Sci. Signal., 2 August 2011
Immunology Magnesium Required?
John F. Foley
Science Signaling, AAAS, Washington, DC 20005, USA
The study of patients with rare primary immunodeficiencies, inherited defects in the immune system that render the affected individuals more susceptible to infections, often leads to the discovery of previously uncharacterized aspects of immune regulation (see commentary by Wu and Veillette). Li et al. studied two brothers with a primary immunodeficiency characterized by decreased numbers of CD4+ T cells, chronic infection by Epstein-Barr virus, and defects in T cell receptor (TCR) signaling, including Ca2+ influx. Genetic analysis revealed that the brothers harbored an X-linked defect, namely, a deletion of part of MAGT1, a gene that encodes a magnesium transporter protein (MagT1) found at the plasma membrane. Whereas TCR stimulation resulted in Mg2+ and Ca2+ influxes in T cells from normal donors, the immunodeficient T cells did not show TCR-dependent Mg2+ influx, and their Ca2+ influx was impaired. TCR stimulation of normal T cells in the absence of extracellular Mg2+ resulted in decreased Ca2+ influx; however, TCR stimulation in the absence of extracellular Ca2+ had no effect on Mg2+ influx, which, in combination with the previous data, suggested that Ca2+ influx was secondary to that of Mg2+. Knockdown of MagT1 in normal T cells by short interfering RNA (siRNA) recapitulated the TCR-stimulated Mg2+ and Ca2+ influx defects observed in T cells from the immunodeficient patients. Conversely, expression of full-length MagT1 in T cells from the immunodeficient patients restored Mg2+ influx and increased Ca2+ influx in response to TCR stimulation. Of the TCR-proximal signaling events examined in T cells from normal and immunodeficient individuals, only the activation of phospholipase C 1 (PLC-1), which is required for TCR-stimulated Ca2+ influx, was defective in the immunodeficient T cells. Furthermore, events downstream of TCR activation that were independent of PLC-1 were unaffected by MagT1 deficiency. Although the mechanisms by which TCR stimulation activates MagT1 and Mg2+ influx leads to PLC-1 activation are unclear, these data suggest that Mg2+ may act as a second messenger in the activation of T cells.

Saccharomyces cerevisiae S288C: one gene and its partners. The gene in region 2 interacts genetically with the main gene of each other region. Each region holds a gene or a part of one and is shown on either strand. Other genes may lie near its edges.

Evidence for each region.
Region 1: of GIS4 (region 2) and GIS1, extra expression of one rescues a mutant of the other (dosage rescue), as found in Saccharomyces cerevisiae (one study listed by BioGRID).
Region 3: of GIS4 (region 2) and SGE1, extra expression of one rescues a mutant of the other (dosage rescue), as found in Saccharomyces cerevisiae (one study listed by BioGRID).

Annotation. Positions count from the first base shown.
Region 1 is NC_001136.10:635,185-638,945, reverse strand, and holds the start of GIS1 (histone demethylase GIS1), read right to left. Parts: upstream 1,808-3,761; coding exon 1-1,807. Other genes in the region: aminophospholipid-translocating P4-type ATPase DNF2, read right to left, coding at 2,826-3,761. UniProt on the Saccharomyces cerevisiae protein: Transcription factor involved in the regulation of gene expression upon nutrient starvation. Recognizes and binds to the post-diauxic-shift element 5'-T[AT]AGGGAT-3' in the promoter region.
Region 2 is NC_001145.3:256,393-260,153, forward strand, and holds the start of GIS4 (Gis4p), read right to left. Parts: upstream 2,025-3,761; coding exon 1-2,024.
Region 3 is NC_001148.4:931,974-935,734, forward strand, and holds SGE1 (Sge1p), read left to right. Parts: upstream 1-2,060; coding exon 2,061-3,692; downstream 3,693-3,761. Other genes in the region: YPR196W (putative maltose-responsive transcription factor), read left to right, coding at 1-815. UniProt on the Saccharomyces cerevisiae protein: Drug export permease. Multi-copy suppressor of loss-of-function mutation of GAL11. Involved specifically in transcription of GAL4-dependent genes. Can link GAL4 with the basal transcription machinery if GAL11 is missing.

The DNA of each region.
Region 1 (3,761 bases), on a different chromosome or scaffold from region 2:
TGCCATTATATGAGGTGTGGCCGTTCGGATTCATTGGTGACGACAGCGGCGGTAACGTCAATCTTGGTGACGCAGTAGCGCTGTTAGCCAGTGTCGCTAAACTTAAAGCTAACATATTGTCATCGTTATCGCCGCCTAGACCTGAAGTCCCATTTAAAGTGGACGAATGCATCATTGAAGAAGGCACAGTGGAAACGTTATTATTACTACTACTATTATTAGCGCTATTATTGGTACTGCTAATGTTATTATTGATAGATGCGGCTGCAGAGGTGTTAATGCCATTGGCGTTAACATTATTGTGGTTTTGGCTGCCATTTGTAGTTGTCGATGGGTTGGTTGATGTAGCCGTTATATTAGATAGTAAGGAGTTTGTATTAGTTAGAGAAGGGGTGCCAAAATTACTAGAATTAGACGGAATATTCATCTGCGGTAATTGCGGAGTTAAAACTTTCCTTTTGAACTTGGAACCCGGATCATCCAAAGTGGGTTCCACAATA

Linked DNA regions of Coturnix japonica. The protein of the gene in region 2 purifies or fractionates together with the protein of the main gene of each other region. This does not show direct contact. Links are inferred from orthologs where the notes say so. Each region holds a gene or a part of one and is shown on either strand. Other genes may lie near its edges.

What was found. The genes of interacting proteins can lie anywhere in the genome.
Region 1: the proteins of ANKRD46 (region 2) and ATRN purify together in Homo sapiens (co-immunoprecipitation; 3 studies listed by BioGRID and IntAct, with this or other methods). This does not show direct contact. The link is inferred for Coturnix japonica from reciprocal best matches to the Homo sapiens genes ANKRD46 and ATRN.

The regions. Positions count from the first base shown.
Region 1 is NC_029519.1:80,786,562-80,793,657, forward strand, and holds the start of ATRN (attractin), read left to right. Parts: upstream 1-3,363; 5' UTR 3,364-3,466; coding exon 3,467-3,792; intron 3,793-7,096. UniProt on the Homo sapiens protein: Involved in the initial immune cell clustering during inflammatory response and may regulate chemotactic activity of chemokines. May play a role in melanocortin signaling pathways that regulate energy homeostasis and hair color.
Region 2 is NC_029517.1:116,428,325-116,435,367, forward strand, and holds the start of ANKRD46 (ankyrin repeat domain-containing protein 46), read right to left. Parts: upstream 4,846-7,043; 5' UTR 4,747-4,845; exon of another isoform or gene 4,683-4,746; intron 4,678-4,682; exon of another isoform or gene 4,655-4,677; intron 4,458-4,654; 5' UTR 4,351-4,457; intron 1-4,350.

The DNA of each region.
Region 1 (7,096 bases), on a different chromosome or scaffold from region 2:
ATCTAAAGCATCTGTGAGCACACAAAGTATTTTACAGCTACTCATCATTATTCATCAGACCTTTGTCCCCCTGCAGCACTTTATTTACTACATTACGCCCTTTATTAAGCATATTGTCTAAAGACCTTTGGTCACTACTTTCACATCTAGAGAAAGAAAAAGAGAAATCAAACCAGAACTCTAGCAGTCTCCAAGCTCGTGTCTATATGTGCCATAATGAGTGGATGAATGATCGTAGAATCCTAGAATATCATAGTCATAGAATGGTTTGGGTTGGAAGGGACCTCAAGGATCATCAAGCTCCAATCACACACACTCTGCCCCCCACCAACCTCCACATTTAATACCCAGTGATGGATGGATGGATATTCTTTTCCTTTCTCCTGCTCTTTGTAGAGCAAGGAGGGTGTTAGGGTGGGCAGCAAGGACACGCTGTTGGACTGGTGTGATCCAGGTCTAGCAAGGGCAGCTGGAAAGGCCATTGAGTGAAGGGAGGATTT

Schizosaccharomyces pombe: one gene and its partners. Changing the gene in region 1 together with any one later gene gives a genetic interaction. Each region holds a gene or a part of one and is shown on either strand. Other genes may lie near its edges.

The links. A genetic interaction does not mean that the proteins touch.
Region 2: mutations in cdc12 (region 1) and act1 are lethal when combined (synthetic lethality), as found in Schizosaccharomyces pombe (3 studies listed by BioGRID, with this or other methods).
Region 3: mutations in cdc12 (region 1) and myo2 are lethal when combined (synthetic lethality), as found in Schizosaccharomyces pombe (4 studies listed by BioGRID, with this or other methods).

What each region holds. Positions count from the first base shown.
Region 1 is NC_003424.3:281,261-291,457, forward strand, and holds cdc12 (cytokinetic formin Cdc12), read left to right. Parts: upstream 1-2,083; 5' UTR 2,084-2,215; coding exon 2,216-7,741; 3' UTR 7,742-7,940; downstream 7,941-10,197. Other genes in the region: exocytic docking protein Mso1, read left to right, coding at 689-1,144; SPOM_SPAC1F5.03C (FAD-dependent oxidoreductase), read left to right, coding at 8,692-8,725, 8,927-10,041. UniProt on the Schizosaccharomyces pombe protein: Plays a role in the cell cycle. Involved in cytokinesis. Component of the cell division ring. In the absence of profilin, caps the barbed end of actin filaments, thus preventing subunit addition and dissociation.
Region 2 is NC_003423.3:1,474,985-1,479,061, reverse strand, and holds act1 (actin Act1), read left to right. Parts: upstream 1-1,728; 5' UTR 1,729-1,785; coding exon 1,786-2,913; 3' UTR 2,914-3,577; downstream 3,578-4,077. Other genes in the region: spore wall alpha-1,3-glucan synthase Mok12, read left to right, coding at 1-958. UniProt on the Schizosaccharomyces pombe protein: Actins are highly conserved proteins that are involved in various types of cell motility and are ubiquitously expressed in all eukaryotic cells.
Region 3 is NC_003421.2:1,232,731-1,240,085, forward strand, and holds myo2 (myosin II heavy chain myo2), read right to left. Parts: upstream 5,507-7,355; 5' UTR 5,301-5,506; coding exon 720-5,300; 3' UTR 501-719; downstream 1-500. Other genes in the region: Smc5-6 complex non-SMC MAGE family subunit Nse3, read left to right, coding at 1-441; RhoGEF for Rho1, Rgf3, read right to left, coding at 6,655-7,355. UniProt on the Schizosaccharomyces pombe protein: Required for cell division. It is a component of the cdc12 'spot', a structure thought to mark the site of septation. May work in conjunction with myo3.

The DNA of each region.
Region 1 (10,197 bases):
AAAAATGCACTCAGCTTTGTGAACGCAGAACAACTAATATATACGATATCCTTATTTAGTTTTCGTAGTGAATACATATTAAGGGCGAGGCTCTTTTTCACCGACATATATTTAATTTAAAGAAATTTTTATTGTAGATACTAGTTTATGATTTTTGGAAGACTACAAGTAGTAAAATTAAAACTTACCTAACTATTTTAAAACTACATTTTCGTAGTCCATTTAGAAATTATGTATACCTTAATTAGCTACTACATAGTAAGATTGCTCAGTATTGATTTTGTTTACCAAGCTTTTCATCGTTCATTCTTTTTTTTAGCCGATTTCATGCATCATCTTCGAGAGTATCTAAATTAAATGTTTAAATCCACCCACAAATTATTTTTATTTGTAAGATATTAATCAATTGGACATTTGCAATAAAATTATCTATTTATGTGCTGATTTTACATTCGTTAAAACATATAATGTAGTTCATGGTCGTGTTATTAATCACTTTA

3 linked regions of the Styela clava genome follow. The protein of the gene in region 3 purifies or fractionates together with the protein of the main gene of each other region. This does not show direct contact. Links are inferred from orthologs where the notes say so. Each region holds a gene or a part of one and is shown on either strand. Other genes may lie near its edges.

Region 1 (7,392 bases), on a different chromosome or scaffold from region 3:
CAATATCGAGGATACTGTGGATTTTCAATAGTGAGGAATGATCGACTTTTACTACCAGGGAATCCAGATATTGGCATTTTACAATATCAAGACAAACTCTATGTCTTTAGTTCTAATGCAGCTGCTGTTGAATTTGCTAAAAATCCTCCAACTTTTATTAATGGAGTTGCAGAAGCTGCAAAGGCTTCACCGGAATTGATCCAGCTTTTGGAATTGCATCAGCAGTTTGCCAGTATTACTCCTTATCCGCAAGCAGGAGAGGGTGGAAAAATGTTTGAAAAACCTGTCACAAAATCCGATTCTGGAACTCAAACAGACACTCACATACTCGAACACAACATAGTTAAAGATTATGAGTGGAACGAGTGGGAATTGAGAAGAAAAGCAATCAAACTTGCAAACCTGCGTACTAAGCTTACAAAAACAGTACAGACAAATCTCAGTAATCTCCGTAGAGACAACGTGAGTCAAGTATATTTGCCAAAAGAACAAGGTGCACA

F.-Y. Li, B. Chaigne-Delalande, C. Kanellopoulou, J. C. Davis, H. F. Matthews, D. C. Douek, J. I. Cohen, G. Uzel, H. C. Su, M. J. Lenardo, Second messenger role for Mg2+ revealed by human T-cell immunodeficiency. Nature 475, 471–476 (2011). [PubMed]
N. Wu, A. Veillette, Magnesium in a signalling role. Nature 475, 462–463 (2011). [PubMed]
Citation: J. F. Foley, Magnesium Required? Sci. Signal. 4, ec212 (2011).
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